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Today is Rare Disease Day 2015, an international advocacy day to focus on the daily lives of patients, families and caregivers who are living with a rare disease. Rare disease communities have been responsible for the reinvention of many aspects of our healthcare system are truly paving the way for precision medicine.
Progress in treating rare diseases has been accelerated by advancements in our knowledge of molecular biology, genetics and epigenetics; new technologies such as next-generation sequencing; and the use of social media and mobile devices. These same advancements are driving the future of medicine and healthcare.
This week Wendy White, mother of a child with a rare disorder and founder of Siren Interactive, a rare disease marketing agency that finds patients with rare diseases and connects them to clients’ brands, wrote that President Obama’s Precision Medicine Initiative publicly acknowledges what people in the rare disease community already knew: the future of medicine will be targeted treatments for subpopulations.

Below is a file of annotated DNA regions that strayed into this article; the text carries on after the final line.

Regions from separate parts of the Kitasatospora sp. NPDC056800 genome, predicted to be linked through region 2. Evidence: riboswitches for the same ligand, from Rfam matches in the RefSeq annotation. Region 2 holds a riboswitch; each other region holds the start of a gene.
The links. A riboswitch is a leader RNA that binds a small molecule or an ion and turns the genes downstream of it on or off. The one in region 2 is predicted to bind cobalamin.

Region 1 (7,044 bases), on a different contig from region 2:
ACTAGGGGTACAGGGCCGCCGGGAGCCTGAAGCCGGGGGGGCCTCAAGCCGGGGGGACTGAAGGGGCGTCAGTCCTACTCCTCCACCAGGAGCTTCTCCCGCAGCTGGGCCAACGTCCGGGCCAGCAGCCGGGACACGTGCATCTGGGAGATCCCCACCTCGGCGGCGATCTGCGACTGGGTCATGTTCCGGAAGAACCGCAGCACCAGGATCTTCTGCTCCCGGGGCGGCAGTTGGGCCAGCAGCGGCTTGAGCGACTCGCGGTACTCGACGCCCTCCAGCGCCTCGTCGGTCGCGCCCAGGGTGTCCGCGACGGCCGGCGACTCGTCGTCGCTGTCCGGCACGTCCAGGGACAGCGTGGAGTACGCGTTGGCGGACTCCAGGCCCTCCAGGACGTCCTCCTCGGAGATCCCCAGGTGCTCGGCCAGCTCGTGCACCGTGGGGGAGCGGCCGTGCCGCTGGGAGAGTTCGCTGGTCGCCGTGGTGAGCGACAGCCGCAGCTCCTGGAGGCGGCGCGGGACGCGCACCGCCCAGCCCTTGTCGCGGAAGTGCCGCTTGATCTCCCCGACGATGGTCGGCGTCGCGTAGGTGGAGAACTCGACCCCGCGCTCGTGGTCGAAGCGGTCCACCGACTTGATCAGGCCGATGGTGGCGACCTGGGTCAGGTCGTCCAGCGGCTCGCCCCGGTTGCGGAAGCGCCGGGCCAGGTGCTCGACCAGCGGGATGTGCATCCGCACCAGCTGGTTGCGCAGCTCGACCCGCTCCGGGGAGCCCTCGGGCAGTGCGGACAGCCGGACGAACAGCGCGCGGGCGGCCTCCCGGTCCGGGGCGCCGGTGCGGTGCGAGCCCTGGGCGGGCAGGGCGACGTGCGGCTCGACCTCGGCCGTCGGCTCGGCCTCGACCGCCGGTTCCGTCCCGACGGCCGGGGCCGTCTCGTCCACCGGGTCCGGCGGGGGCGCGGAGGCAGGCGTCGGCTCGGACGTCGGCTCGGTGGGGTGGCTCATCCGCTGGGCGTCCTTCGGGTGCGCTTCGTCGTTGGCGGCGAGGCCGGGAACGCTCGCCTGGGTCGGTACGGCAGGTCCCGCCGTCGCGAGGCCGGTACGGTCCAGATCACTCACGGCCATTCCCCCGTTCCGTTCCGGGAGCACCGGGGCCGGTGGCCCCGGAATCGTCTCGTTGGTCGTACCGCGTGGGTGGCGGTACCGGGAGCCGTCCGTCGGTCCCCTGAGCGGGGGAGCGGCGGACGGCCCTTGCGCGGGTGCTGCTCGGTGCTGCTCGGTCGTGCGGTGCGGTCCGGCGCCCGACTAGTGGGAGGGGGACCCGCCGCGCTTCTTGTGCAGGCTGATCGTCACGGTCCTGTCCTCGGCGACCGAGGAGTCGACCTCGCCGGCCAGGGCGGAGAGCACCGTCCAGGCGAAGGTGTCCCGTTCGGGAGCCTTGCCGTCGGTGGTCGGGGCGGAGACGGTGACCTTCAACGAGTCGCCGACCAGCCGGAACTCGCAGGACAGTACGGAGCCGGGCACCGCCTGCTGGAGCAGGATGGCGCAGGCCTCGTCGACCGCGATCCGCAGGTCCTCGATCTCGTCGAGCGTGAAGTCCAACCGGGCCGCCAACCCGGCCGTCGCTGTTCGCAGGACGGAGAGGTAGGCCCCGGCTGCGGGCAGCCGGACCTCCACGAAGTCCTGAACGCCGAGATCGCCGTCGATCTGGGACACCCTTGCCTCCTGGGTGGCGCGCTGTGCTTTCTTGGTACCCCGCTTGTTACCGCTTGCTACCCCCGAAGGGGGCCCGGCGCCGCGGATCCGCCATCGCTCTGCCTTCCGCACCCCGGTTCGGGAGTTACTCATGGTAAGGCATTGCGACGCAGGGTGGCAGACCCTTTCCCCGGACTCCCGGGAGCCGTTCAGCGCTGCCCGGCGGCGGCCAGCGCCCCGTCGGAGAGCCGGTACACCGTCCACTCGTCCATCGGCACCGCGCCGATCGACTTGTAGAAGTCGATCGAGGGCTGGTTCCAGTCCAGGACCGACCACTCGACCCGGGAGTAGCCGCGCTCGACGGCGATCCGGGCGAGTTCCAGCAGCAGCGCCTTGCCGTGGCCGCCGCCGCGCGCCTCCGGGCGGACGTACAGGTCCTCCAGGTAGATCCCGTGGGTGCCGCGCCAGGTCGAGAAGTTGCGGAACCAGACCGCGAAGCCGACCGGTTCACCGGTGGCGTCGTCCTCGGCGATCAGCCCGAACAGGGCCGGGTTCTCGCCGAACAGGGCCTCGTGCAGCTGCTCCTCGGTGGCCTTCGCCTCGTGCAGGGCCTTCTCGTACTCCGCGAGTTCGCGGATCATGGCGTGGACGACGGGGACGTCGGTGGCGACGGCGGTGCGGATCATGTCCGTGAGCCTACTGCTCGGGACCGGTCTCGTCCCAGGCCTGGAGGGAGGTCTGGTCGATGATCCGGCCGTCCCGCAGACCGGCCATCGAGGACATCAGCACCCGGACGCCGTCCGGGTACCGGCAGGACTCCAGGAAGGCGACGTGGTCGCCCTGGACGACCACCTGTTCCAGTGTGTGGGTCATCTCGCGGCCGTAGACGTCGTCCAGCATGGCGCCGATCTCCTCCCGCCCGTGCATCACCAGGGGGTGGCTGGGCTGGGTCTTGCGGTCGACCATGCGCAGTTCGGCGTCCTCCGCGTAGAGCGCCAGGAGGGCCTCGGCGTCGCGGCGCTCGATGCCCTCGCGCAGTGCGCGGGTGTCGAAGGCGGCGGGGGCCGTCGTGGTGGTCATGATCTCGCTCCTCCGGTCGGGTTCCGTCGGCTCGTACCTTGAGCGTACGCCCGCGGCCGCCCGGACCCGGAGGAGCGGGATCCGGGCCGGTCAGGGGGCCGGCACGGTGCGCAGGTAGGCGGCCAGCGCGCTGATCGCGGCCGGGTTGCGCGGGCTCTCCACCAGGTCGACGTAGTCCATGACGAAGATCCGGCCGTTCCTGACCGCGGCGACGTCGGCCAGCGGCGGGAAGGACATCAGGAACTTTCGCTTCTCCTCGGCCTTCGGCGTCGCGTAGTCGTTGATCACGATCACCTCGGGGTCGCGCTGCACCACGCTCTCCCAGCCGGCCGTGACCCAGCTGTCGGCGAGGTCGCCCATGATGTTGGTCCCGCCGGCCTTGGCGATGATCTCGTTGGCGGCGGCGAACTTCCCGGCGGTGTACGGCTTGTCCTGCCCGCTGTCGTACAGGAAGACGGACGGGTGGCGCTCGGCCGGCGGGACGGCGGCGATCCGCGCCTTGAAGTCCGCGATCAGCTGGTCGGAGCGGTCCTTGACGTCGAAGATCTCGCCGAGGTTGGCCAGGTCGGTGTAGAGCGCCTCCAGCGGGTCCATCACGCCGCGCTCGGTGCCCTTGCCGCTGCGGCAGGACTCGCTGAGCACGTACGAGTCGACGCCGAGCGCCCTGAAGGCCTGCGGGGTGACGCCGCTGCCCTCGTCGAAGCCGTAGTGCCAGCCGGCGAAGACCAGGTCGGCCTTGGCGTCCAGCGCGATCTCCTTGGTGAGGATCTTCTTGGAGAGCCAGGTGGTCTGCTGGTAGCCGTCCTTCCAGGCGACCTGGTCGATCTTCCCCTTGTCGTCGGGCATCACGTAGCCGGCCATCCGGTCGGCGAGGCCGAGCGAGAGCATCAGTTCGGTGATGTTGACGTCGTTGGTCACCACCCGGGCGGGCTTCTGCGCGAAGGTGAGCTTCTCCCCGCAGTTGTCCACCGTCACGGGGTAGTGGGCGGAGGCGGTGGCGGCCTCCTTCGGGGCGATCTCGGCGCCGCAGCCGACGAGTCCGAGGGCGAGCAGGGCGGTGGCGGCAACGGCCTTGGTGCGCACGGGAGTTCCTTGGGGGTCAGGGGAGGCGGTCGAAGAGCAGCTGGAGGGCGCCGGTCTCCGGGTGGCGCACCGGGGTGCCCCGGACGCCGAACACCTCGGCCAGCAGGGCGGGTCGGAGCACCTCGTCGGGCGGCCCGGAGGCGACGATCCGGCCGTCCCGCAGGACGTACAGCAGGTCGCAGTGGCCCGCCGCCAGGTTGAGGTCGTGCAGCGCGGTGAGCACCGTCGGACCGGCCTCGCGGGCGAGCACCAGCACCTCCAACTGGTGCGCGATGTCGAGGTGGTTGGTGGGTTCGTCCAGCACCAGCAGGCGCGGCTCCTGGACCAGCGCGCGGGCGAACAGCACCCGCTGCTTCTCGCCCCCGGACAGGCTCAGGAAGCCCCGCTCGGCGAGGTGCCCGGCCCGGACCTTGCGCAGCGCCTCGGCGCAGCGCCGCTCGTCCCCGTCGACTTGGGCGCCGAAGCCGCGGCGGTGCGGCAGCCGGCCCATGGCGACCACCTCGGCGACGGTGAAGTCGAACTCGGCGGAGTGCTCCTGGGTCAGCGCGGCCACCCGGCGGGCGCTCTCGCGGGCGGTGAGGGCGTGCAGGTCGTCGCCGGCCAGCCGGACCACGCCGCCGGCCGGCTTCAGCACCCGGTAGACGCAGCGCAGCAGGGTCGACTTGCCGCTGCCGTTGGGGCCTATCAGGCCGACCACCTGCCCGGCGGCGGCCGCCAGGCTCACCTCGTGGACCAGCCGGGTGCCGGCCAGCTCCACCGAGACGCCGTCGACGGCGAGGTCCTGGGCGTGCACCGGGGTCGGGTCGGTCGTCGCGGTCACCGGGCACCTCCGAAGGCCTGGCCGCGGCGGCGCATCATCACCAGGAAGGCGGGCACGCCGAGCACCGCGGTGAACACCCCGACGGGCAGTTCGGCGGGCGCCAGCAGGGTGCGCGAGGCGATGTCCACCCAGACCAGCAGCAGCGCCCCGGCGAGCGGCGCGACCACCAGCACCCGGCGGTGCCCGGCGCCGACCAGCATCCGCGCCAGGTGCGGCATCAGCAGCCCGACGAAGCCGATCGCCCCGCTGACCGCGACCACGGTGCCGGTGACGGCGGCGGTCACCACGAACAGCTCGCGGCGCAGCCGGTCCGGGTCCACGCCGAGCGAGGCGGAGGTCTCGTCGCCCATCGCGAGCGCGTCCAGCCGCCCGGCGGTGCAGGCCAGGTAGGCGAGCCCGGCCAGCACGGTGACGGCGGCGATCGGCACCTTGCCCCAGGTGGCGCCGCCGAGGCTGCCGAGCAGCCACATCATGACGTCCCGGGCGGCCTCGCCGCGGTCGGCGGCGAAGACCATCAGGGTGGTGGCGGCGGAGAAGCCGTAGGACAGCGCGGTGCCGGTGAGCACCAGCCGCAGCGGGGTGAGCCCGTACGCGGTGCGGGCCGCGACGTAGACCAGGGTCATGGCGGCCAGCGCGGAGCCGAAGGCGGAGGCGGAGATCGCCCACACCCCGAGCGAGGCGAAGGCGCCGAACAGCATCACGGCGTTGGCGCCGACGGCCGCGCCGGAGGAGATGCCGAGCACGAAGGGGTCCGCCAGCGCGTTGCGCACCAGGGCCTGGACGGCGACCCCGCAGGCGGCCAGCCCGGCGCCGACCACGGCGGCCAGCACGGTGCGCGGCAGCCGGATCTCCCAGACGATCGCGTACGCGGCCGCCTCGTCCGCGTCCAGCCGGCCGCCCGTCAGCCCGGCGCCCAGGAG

Wendy writes that rare diseases are where precision medicine was born.
The skills that rare disease patients and caregivers have had to develop to be successful will be useful for all of us to adopt as we move forward into this brave new world of healthcare. Take, for example, the empowered patient movement made up of active and educated health seekers who take charge of their own care. Consider the concept of team science—with patients themselves driving not only the clinical endpoints, but also the research itself. As the Precision Medicine Initiative moves forward, I suspect that rare disease communities will continue to have an important role to play because of the immense knowledge they can contribute.
In honor of Rare Disease Day 2015, Siren Interactive has released an infographic that explains how rare disease communities are playing a leadership role in the development of precision medicine. Check it out below.
Source: Siren Interactive